Adam Lay Studio Diaries: Salperton III 2/2

Tuesday, October 13th, 2015

Insight into the creative processes and collaborations behind the interior design of the double award-winning 44m/144’ aluminium sailing yacht Salperton III (now Artemis); Part 2 of 2.

Because Salperton III was already in-build when we won the contract to design the interior we had some immediate technical challenges to overcome. We had to work quickly together with the shipyard to establish the interior design and to accommodate it together with the technical installation.

Upper Saloon. Photo: Winfried Heinze

Upper Saloon. Photo: Winfried Heinze

The owner wanted the upper saloon seating area to be maximised to create an open feeling and we had to find a route for the air ducts from the engine room to the outlets on deck via the saloon without compromising the seating. I produced a number of hand sketches (prior to the shipyard’s 3D computer models) to prove it could be done whilst maintaining the necessary cross-sectional area of the ducts. A boxing providing headroom for the guest showers was located directly below the saloon and the engine room headroom also had to be considered.

The other challenge we managed to overcome was hiding the structural pillars in the owner’s cabin which would provide support for the main sheet track on deck. We worked closely with the shipyard and Dubois Naval Architects to tweak the layout to enable the pillars to fit within the hanging lockers so they would neither be seen, nor compromise the usable hanging space.

Moving on to the more decorative side of the interior, the fabrics on-board were from Andrew Martin, Parkertex and Kravet, the latter of which included some signature patterned fabrics by a designer I very much admire; Barbara Barry. We used her ‘Script’ design in the owner and VIP cabins in two different colourways. This was a fabric I had shown in my early watercolour renderings so I was delighted to be able to carry it through the client selection process to the finished interior.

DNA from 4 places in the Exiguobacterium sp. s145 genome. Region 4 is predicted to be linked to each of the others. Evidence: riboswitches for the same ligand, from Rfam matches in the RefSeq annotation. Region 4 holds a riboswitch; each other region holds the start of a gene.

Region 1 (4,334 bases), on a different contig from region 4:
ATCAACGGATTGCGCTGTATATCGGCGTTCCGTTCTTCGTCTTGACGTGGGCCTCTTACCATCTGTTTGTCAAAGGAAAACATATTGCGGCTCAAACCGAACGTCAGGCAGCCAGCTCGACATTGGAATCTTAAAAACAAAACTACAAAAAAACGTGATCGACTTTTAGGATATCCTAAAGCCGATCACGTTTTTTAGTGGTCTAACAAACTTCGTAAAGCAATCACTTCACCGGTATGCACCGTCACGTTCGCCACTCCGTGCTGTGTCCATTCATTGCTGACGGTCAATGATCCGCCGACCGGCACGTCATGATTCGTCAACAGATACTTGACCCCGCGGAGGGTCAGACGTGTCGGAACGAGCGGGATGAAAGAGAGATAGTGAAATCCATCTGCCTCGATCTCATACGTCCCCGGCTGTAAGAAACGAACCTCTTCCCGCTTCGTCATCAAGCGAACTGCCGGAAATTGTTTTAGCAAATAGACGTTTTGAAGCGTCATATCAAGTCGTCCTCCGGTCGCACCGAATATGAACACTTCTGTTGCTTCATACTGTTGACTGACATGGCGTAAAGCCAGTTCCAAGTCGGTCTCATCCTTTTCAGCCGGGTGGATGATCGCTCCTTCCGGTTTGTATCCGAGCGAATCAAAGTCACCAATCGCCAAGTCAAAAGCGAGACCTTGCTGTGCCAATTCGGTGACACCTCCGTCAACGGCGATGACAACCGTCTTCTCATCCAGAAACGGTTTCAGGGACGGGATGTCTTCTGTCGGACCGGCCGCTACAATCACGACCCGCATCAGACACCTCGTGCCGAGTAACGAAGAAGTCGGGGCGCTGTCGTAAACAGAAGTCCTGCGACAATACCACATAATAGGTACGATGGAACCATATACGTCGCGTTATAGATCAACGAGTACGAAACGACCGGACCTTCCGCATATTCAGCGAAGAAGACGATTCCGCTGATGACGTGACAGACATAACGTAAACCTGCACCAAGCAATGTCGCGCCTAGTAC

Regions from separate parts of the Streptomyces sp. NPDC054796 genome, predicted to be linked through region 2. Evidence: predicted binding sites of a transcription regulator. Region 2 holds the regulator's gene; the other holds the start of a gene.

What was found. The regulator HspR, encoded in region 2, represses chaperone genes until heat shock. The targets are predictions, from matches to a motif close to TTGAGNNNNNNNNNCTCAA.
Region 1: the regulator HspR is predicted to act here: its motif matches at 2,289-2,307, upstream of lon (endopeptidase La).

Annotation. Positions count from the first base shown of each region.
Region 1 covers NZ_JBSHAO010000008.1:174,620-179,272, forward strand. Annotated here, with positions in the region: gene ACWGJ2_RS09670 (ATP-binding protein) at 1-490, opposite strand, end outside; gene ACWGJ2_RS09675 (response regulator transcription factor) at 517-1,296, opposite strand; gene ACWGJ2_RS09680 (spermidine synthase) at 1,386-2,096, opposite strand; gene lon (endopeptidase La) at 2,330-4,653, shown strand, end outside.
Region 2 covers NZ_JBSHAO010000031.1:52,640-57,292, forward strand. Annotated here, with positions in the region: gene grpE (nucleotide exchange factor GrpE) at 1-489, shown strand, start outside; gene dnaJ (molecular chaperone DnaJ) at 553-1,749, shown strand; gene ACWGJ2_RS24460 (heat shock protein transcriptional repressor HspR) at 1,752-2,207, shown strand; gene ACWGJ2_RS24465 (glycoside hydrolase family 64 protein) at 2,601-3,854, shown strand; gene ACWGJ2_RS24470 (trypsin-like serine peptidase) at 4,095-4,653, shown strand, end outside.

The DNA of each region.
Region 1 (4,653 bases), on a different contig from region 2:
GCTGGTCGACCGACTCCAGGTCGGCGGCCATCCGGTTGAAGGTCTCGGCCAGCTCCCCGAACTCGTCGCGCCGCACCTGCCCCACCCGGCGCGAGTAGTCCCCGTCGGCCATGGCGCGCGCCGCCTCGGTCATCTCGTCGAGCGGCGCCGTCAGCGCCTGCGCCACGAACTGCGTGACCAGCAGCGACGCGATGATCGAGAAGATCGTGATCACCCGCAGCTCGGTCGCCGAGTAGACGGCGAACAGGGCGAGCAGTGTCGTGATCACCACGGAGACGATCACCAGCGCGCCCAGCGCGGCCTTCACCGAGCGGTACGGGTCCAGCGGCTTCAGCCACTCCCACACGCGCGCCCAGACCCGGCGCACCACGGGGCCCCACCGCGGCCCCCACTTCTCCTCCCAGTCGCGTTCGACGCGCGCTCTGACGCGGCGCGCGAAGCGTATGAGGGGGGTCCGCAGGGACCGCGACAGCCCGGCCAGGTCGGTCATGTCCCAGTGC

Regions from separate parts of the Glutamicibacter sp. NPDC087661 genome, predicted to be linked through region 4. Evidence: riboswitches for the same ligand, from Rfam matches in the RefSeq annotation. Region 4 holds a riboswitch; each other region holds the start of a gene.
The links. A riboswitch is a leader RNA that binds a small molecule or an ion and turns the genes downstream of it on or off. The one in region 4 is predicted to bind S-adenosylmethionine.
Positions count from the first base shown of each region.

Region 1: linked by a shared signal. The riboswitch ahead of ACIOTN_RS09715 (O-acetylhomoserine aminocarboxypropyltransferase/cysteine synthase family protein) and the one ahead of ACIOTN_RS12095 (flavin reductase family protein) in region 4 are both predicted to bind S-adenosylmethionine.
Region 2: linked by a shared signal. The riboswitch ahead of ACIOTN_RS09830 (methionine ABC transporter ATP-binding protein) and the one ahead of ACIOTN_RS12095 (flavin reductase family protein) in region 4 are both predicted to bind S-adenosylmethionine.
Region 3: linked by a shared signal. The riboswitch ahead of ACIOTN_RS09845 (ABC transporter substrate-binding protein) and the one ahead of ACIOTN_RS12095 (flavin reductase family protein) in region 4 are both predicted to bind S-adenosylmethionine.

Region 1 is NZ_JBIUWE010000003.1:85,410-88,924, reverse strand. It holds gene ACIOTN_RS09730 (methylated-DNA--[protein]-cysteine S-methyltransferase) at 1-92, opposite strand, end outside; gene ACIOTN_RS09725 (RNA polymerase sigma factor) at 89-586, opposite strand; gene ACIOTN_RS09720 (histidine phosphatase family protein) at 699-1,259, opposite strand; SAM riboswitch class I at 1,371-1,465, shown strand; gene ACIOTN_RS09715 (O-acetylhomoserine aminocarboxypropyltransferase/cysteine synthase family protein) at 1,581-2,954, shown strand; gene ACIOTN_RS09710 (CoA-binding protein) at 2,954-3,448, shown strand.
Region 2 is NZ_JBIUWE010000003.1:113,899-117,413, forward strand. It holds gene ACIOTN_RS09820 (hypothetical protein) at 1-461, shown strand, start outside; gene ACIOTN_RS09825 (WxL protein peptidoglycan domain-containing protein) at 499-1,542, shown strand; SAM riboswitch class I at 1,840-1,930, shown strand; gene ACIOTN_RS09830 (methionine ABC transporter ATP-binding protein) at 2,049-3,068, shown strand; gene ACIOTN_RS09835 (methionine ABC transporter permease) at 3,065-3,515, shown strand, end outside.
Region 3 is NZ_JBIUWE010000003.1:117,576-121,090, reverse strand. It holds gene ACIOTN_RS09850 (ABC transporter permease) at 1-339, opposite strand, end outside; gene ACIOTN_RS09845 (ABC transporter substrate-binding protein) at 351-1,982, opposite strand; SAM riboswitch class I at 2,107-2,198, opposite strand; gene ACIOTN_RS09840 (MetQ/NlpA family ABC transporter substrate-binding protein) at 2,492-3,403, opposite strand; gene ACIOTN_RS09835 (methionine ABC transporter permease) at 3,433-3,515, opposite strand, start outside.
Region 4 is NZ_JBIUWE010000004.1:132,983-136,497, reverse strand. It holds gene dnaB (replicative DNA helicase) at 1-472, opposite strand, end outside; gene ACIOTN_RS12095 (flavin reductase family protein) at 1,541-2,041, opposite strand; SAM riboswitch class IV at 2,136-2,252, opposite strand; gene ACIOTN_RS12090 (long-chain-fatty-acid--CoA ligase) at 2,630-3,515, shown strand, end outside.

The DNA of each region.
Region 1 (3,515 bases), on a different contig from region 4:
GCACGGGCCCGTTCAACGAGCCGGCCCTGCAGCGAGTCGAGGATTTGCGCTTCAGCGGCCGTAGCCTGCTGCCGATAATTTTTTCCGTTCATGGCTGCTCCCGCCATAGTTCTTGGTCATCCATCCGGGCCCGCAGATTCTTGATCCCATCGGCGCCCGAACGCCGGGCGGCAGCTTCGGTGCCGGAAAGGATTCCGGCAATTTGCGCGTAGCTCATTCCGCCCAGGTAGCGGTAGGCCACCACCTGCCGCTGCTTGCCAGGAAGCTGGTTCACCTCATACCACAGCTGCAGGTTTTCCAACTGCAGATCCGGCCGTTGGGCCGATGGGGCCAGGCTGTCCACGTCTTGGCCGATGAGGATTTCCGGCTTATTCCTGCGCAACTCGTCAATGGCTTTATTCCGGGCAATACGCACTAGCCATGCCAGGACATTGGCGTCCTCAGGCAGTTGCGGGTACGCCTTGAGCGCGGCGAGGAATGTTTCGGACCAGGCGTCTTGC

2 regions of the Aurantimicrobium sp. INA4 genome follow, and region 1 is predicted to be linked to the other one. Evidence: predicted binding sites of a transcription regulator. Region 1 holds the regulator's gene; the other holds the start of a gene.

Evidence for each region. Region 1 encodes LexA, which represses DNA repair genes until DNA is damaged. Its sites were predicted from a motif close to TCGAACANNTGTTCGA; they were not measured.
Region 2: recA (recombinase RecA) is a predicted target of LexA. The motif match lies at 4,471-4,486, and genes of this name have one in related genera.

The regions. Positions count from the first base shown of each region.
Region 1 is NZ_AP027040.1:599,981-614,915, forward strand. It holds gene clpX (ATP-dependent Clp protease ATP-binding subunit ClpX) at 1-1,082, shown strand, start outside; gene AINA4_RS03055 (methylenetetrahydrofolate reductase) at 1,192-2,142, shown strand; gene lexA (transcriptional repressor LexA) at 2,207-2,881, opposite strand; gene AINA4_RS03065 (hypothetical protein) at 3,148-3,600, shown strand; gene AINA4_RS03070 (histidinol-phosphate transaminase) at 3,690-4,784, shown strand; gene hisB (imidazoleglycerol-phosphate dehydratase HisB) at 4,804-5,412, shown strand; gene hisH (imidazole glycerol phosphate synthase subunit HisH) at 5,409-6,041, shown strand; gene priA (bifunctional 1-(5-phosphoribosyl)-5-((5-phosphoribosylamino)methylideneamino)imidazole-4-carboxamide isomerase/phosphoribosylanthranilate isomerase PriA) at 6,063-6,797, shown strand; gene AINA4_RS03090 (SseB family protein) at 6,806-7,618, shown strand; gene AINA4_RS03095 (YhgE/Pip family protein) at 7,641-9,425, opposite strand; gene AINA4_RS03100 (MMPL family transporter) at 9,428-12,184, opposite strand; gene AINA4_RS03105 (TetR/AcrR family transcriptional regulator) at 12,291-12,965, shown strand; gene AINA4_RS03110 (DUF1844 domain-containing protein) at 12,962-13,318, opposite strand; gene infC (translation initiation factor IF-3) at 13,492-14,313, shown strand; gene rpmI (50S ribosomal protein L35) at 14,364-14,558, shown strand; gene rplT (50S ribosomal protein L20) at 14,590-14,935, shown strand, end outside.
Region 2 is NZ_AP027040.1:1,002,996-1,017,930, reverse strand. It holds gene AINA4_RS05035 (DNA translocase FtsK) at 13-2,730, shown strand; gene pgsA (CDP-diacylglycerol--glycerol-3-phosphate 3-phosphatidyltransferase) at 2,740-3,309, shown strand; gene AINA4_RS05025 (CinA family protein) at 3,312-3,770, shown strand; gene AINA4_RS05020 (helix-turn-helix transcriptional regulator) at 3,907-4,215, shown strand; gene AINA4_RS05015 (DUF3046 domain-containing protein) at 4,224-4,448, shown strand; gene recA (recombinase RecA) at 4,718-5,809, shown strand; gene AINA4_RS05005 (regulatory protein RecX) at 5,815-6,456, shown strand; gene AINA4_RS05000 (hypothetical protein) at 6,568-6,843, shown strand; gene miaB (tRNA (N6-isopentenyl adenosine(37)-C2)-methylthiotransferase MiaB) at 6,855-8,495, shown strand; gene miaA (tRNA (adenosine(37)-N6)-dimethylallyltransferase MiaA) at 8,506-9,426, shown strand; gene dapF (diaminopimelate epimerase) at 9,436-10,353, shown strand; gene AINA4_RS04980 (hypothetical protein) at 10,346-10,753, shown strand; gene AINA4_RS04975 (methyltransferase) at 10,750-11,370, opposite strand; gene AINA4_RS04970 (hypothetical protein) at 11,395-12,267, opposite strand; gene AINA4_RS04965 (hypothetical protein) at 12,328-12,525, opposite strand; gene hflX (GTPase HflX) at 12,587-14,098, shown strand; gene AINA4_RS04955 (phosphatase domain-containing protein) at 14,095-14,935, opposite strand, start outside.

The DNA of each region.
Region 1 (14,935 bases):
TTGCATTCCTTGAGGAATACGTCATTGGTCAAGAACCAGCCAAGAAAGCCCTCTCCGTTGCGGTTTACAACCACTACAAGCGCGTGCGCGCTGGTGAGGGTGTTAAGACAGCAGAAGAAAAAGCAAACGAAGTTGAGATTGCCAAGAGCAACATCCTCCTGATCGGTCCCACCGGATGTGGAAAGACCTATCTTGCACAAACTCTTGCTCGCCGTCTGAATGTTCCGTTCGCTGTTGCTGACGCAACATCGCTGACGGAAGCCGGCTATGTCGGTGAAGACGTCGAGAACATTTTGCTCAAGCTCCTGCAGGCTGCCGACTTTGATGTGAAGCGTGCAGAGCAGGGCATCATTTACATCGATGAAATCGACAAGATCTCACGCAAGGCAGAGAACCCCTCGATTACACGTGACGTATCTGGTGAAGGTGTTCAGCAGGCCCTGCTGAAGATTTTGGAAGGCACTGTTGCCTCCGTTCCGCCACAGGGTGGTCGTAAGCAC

Owner’s Cabin Watercolour Rendering: Adam Lay 2005

Porta Romana provided the decorative lighting with the saloon lamps hand finished in bronze to relate to the bronze on the bar and coffee tables.


Porta Romana Table Lamps. Photo: Winfried Heinze

The artwork is a combination of pieces that were selected on behalf of the owner along with some pieces bought by the owner on his travels. Duncan MacGregor is well known for his abstract yachting paintings, Stephen Lees is now working from Quay Street in Lymington, UK and Melt Designs provided hand-made fused glass pieces for the passageway leading to the guest cabins. Finally Simon Allen, an artist I have admired since I saw his work on the Isles of Scilly, provided the beautifully shimmering and elegant sculptural artwork for the lower saloon forward bulkhead.

002 Salperton

Lower Saloon from the Upper Saloon. Photo Winfried Heinze

Our design influence stretched to the design of the exterior helm consoles, the cockpit centre console and the polished stainless steel handrail details. We also provided the artwork for the boom logo and transom logo producing visuals initially to confirm the size and orientation of the lettering and Griffin logo before supplying the final designs at full size.


Cockpit Handrail Detail. Photo: Winfried Heinze

In 2008, Salperton III won a Showboats Award for ‘Best Sailing Yacht 30m to 45m’ and a World Superyacht Award for ‘Best Sailing Yacht 30m to 44m’.

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